Despite the NBL case being simulated as a true neutral condition, it showed good agreement with the measurements on par with the CBL case. The result suggests that it is possible to omit a weak heat flux in neutral cases to save computational time and avoid secondary circulation in the two-way nesting mode.
The SBL simulations largely overestimate the energy contained in low-frequency eddies. The inertial subrange of the corresponding measurement time series also starts at higher frequencies, unlike in the NBL and CBL cases. The LES does not fully resolve high frequencies despite gradually reduced grid spacing. Hence the overall agreement for the SBL case is worse than for NBL and CBL. When comparing available measurement profiles for the specific period of SBL time series, we did not observe anomalies or irregularities, such as reported by Kettle (2014), which could be studied as a possible cause of a discrepancy. The existing studies on SBL simulations with PALM (Beare et al., 2006; Wurps et al., 2020) do not compare simulated spectra against measurements but evaluate other aspects, such as fluxes and grid resolution influence. Hence, simulating SBL in PALM may require additional studies focusing on turbulence characteristics.
In order to match the SBL spectra shape, we performed a short SBL simulation with lower forcing, which led to a decreased turbulence intensity but stronger mean profile shear. The results are provided in Appendix.
The coherence, co-coherence, and phase are plotted against the reduced frequency:
where f is the original frequency, δ is the vertical separation distance, and is the mean wind speed of the two regarded levels, 60 and 80 m for δ=20 m or 40 and 80 m for δ=40 m.
The coherence and co-coherence calculated for NBL and CBL coarse domains (Δx = 10 m) and δ=20 m show strong deviation from the measurements for the one-way and non-nested simulations at fr>1 (Figs. 9a and 10a). The tendency to the coherence/co-coherence value of 0.5 suggests that the time series at points separated by δ=20 m remain partially correlated in the coarse grid, which is not the case for the corresponding measurements. While the most refined child domain (Δx = 1.25 m) shows a good match between the LES and measurement series (Figs. 9b and 10b), the agreement already improves for Δx = 5 m, and the correlation falls to zero for fr>0.5. The SBL case shows better agreement for the root domain because of the lower initial grid spacing Δx = 5 m. Nevertheless, the coherence is noticeably overestimated for low fr compared to the measurements (Fig. 9a, b). The time series are generally uncorrelated for the vertical separation of δ=40 m both for the LESs and measurements (Figs. 9c, d and 10c, d). However, the NBL case does not capture the high coherence value at fr=0 observed in the measurements.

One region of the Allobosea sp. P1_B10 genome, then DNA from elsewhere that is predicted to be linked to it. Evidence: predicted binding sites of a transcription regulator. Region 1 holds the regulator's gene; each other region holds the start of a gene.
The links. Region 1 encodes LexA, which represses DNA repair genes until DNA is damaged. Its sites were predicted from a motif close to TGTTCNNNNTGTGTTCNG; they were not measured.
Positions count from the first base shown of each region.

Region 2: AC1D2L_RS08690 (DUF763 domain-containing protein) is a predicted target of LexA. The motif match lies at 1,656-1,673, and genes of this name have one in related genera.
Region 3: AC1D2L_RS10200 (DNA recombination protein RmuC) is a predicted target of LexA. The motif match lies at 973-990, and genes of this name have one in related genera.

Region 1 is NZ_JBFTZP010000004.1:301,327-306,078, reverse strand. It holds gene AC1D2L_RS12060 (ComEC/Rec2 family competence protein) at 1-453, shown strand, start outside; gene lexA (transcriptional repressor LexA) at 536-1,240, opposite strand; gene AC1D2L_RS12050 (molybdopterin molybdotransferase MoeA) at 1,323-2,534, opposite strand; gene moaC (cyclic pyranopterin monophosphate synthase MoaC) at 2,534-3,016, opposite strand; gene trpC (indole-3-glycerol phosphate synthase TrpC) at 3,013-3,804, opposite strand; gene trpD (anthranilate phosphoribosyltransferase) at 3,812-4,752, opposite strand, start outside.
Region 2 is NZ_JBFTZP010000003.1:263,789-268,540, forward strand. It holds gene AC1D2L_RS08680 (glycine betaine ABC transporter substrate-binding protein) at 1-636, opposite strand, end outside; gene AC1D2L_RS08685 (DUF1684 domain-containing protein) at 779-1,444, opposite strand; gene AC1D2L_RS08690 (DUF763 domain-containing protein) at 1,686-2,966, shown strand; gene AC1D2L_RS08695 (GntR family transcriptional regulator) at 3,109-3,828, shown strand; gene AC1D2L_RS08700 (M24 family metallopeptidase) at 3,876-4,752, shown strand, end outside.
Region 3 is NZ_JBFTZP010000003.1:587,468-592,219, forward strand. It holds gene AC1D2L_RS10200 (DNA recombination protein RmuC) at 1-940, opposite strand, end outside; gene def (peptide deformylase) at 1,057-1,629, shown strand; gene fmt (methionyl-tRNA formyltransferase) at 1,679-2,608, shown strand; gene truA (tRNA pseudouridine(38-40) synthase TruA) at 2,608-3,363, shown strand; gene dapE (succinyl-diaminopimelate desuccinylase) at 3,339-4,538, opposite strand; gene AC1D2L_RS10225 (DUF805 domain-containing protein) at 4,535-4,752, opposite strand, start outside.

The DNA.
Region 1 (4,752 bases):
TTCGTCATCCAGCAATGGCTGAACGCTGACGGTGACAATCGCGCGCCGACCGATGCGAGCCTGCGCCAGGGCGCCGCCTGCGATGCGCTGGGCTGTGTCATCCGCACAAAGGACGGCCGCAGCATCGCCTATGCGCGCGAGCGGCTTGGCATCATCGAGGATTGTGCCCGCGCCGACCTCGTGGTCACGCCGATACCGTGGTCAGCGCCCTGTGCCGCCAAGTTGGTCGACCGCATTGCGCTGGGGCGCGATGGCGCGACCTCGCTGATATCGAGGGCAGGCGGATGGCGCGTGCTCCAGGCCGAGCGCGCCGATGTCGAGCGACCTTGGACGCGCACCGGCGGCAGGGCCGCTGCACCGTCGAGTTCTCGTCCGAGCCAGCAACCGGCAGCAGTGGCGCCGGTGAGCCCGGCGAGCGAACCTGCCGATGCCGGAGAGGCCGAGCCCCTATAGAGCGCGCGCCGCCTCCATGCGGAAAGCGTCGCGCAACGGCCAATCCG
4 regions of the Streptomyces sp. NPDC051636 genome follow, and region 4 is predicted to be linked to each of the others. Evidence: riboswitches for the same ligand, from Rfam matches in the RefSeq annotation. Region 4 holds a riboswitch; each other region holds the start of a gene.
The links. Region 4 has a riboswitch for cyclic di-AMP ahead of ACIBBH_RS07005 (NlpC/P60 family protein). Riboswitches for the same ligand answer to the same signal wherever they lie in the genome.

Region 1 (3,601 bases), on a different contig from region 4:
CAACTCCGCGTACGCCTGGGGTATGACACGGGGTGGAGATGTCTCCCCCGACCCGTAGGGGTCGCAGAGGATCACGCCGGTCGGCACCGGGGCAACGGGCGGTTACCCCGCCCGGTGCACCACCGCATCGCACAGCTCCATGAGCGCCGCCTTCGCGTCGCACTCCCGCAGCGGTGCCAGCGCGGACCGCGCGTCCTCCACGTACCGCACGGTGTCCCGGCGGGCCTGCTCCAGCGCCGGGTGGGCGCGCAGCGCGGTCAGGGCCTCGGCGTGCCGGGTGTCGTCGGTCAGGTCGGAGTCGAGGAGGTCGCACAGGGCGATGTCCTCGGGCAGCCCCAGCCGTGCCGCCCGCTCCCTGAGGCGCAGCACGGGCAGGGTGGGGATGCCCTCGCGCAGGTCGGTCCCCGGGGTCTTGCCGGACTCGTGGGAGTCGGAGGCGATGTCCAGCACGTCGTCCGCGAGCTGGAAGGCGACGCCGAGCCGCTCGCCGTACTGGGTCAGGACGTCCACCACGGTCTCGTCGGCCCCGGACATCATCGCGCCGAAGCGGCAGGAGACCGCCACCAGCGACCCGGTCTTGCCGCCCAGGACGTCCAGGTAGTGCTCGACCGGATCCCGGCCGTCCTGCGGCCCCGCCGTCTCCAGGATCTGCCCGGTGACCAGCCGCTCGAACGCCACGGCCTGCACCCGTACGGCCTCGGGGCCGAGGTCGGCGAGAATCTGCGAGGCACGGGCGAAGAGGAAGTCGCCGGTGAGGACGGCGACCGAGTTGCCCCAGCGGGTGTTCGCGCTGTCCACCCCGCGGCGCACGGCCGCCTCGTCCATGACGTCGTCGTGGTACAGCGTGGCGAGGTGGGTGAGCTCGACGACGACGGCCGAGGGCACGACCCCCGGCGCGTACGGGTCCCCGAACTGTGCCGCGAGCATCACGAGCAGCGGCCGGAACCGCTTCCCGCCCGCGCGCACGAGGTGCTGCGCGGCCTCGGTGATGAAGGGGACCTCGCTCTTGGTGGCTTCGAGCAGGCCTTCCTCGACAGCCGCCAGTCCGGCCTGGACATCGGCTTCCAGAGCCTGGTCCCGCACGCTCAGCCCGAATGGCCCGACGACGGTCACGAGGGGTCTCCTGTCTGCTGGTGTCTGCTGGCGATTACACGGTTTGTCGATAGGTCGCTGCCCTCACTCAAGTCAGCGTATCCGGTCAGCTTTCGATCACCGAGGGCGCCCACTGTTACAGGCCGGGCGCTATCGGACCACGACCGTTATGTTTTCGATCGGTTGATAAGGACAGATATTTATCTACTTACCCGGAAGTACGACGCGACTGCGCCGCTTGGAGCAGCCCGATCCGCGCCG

The phase plots are in line with the coherence. The time series are in phase for fr<0.1, where the coherence is above zero. The effect is strong for the low vertical separation of δ=20 m (Fig. 11a, b) and is in good agreement with the measurements. The phase becomes more chaotic as the vertical separation distance increases to δ=40 m (Fig. 11c, d), while the time series become less correlated (Figs. 9c, d and 10c, d).
4.4 Other flow characteristics
4.4.1 Power law
In general, the power law coefficient follows the known trend, also observed in the measurement profile fits (Table 7): high value in the stable layer and low value in the convective layer (Touma, 1977). The discrepancy between exact values of α in measurement and simulated fits is primarily caused by the different way of obtaining U10. For sonic data, U10 is calculated from the previously estimated profile Eq. (1). The LES returns the full mean profile on the pre-defined grid, so U10 can be interpolated to the level of z=10 m. U10 derived from LES data consistently deviates from measurements U10 by 10 %–20 %, thus affecting the estimation of the power law exponent.
The estimated power law coefficient α shows little variation for the NBL and CBL domains of the same refinement but implies high sensitivity of the SBL profiles. Considering higher shear in the SBL profiles, the grid refinement may affect the estimation of U10 more strongly than lower shear NBL and CBL profiles.
4.4.2 Turbulence anisotropy